Single-Family Houses That Meet The Future Energy Demands

Jørgen Rose, Svend Svendsen

Research output: Chapter in Book/Report/Conference proceedingArticle in proceedingsResearchpeer-review


In 1990 the Danish Government decided to make an effort to reduce the heat demand of new buildings by 50% before the year 2000. In 1995 a new Building Code (Boligministeriet 1995) was introduced, which resulted in a 25% reduction compared to the previous Building Code (Boligministeriet 1988). Before any further tightening of the regulations are introduced, however, it is necessary to illustrate the consequences of such actions with regard to finance, building technology, indoor climate and comfort. Therefore a series of investigations and experimental projects are being launched, in order to examine these consequences thoroughly. The department is presently contributing to this end by participating in quite a few investigative projects, where single-family houses are designed to meet the proposed future energy demands. This paper describes the results obtained from one such project where the department, in co-operation with a major building entrepreneur, has developed a single-family house that shows that there are no evident problems in meeting the future energy demands.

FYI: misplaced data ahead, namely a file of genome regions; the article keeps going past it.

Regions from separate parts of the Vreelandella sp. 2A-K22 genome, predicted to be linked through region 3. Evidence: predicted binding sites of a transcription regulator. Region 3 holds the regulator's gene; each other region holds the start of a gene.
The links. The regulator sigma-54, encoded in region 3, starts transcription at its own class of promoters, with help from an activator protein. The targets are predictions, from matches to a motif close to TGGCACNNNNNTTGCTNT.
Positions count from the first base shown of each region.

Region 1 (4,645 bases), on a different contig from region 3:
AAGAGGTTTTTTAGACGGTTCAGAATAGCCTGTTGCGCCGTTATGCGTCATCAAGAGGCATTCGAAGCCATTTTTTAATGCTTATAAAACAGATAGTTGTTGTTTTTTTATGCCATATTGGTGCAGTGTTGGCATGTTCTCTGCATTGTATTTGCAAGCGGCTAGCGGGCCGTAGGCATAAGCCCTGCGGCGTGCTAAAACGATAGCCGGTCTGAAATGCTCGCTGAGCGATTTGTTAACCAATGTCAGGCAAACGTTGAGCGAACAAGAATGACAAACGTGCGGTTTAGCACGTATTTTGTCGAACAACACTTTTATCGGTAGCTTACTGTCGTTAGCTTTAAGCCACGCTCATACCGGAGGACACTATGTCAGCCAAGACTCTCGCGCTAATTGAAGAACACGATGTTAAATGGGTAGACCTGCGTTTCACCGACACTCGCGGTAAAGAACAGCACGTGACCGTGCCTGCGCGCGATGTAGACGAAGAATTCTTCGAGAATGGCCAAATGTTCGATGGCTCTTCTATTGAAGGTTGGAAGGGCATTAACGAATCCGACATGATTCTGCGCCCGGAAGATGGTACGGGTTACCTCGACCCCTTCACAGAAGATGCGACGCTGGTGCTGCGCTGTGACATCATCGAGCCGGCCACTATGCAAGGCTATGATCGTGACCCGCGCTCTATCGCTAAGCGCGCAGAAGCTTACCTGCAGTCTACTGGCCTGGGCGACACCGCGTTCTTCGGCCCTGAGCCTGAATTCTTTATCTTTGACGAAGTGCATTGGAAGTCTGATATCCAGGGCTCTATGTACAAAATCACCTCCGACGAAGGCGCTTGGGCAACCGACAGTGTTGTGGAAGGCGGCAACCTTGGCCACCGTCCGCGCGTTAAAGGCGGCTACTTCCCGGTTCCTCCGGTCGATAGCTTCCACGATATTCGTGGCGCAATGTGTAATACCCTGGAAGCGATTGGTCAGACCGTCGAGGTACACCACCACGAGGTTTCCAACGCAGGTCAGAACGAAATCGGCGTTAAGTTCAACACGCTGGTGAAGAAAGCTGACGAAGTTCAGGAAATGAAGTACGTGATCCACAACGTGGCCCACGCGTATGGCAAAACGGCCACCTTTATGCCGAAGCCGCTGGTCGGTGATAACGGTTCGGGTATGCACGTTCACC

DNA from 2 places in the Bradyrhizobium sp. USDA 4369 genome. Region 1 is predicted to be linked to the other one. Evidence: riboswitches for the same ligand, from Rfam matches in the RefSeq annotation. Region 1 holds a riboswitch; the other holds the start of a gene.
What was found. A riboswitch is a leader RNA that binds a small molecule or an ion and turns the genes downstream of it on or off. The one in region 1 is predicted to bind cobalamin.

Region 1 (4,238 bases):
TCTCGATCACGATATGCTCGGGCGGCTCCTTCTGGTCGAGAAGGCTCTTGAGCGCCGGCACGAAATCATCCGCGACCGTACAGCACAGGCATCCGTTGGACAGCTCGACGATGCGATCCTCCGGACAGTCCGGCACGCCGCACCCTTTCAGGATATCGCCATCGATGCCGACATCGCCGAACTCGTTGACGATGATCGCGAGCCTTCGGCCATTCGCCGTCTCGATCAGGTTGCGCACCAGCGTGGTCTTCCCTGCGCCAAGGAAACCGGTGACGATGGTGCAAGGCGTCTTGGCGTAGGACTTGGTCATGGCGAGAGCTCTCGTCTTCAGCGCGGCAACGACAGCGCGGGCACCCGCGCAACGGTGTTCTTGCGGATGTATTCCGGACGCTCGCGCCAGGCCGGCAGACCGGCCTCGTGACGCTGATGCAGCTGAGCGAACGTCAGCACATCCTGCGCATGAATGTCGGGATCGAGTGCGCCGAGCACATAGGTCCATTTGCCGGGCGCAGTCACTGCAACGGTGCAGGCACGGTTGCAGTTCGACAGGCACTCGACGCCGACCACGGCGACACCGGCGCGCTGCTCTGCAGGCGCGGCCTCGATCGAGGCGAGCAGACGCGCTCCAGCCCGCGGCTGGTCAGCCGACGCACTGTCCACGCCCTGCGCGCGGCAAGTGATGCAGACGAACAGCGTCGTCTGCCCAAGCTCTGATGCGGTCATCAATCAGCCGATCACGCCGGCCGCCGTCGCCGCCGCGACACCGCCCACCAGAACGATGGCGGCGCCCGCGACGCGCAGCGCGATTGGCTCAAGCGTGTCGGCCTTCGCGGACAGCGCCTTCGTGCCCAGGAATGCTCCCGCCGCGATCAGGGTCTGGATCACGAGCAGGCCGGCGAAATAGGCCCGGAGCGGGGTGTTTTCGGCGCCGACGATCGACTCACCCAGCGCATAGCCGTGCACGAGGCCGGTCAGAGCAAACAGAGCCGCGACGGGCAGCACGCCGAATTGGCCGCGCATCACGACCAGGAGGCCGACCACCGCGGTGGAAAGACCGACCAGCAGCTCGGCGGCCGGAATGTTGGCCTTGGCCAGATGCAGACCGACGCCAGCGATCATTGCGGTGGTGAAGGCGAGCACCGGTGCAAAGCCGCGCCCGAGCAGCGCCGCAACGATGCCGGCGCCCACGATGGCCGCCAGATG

Original languageEnglish
Title of host publicationProceedings of the 6th Symposium on Building Physics in the Nordic Countries
Number of pages920
VolumeVolume 1
Place of PublicationTrondheim, Norway
PublisherSkipnes AS
Publication date2002
ISBN (Print)82-91412-02-2
Publication statusPublished - 2002
Event6th Symposium on Building Physics in Nordic Countries - Trondheim, Norway
Duration: 17 Jun 200219 Jun 2002
Conference number: 6


Conference6th Symposium on Building Physics in Nordic Countries


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